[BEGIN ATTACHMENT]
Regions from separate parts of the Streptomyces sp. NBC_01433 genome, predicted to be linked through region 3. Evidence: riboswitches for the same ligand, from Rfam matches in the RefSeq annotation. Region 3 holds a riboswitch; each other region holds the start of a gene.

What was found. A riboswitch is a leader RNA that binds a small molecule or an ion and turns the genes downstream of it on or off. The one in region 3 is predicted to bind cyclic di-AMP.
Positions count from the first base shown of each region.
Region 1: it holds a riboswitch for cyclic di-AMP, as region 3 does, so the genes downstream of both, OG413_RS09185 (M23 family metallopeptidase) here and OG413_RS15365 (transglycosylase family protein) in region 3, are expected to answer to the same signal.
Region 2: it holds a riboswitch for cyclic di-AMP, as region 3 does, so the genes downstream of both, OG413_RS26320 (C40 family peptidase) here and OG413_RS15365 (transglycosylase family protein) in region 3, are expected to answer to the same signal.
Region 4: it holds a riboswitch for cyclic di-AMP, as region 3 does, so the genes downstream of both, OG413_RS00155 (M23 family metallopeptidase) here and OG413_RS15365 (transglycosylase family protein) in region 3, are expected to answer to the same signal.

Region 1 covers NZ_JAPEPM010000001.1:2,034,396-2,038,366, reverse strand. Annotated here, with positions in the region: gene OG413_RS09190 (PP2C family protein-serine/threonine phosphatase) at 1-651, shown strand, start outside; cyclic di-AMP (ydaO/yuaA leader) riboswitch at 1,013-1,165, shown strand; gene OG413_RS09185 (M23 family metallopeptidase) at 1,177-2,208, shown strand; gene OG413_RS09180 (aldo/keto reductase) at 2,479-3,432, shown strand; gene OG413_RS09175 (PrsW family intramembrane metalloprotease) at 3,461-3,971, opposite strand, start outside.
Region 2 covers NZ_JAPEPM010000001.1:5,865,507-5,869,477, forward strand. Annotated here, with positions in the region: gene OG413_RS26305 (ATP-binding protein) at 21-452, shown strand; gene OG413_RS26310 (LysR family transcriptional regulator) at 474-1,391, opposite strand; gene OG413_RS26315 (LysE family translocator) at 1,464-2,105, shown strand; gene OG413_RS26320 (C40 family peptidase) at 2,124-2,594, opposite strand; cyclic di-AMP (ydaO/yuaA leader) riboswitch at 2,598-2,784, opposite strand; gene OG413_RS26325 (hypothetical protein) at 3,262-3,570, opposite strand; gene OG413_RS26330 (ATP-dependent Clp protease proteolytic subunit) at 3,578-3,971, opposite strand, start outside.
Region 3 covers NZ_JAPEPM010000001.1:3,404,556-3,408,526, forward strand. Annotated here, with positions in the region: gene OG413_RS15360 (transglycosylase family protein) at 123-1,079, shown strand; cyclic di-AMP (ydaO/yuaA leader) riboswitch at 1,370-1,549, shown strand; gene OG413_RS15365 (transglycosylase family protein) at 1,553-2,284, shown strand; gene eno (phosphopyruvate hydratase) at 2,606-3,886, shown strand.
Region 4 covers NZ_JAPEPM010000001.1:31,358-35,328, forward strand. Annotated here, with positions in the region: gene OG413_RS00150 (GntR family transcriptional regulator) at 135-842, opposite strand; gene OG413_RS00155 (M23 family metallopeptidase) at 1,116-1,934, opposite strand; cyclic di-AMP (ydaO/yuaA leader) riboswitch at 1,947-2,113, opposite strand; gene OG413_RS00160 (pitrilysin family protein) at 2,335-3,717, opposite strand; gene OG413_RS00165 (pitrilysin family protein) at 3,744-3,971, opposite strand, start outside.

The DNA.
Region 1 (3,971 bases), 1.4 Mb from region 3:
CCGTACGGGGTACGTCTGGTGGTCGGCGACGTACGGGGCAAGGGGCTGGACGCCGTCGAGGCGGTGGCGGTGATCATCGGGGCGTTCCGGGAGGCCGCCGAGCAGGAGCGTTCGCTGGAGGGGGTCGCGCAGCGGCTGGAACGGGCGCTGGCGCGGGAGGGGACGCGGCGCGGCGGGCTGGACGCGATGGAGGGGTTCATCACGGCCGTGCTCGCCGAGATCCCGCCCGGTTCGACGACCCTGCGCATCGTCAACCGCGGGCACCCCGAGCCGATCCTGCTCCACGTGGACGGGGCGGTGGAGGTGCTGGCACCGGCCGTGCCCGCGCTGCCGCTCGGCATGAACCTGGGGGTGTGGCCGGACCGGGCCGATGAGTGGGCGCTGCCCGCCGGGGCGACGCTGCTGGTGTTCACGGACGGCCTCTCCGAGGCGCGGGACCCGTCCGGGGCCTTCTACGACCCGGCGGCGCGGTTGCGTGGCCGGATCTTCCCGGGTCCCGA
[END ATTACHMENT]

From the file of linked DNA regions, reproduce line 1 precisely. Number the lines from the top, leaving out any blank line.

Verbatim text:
Regions from separate parts of the Streptomyces sp. NBC_01433 genome, predicted to be linked through region 3. Evidence: riboswitches for the same ligand, from Rfam matches in the RefSeq annotation. Region 3 holds a riboswitch; each other region holds the start of a gene.